Dario Bacchini, Flavia Cirimele, Laura Di Giunta, Maria Concetta Miranda, Concetta Pastorelli

Cultural values, parenting and child adjustment in Italy

  • General Psychology
  • Arts and Humanities (miscellaneous)
  • General Medicine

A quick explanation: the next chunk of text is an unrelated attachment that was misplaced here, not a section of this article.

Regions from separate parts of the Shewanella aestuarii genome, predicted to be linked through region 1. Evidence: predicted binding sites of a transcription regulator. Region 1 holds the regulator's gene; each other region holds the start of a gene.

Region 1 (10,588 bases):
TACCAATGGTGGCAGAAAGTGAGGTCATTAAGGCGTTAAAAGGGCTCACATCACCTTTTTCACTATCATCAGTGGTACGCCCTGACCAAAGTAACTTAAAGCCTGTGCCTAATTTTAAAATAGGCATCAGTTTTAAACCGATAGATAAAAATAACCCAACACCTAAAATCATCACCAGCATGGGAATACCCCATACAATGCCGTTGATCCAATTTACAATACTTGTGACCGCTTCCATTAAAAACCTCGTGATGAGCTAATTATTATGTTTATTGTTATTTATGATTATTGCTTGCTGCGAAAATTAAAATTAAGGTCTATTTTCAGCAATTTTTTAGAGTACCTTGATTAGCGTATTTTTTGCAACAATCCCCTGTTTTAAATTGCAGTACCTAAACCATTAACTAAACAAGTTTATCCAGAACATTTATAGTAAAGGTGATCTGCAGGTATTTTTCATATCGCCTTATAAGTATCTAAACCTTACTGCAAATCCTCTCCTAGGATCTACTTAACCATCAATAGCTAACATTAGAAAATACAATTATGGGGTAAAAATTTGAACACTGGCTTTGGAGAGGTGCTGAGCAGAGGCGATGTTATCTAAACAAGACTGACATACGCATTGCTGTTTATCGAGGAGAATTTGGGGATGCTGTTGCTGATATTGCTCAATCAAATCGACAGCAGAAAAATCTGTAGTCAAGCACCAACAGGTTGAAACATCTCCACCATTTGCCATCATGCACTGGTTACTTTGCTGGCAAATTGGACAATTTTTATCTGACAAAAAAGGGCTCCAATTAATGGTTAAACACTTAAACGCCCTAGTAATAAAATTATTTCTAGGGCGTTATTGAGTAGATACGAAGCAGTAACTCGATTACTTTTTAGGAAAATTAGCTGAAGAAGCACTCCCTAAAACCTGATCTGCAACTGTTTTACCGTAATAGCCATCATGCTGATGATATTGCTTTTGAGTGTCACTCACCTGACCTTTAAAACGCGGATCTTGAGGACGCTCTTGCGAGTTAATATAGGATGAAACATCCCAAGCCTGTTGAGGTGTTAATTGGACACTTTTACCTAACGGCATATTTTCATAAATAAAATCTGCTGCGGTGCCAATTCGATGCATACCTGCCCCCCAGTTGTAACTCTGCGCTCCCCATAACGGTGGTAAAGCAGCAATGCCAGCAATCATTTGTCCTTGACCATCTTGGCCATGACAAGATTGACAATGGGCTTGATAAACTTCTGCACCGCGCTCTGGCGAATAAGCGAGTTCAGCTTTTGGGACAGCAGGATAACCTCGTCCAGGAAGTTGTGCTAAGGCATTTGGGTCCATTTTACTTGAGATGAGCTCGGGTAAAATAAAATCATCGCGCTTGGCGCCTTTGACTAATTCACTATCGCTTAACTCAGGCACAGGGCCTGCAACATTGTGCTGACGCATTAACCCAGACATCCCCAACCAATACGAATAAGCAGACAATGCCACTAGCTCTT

The present study examined the association of mothers' and fathers' individualism, collectivism and conformity values with parenting behaviours and child adjustment during middle childhood in an Italian sample. Children (n = 194; 95 from Naples and 99 from Rome; 49% girls) were 10.93 years old (SD = .61) at the time of data collection. Their mothers (n = 194) and fathers (n = 152) also participated. Mother and father reports were collected about parental individualism and collectivism, conformity values, warmth, family obligations expectations and their children's internalising and externalising problems. Child reports were collected about their parents' warmth, psychological control, rules/limit‐setting, family obligations expectations and their own internalising and externalising behaviours. Multiple regressions predicted each of the parenting and child adjustment variables from the value variables, controlling for child gender and parent education. Results showed that maternal collectivism was associated with high psychological control, parental collectivism was associated with high expectations regarding children's family obligations and fathers' conformity values were associated with more child internalising behaviours. Overall, the present study shed light on how parents' cultural values are related to some parenting practices and children's internalising problems in Italy.

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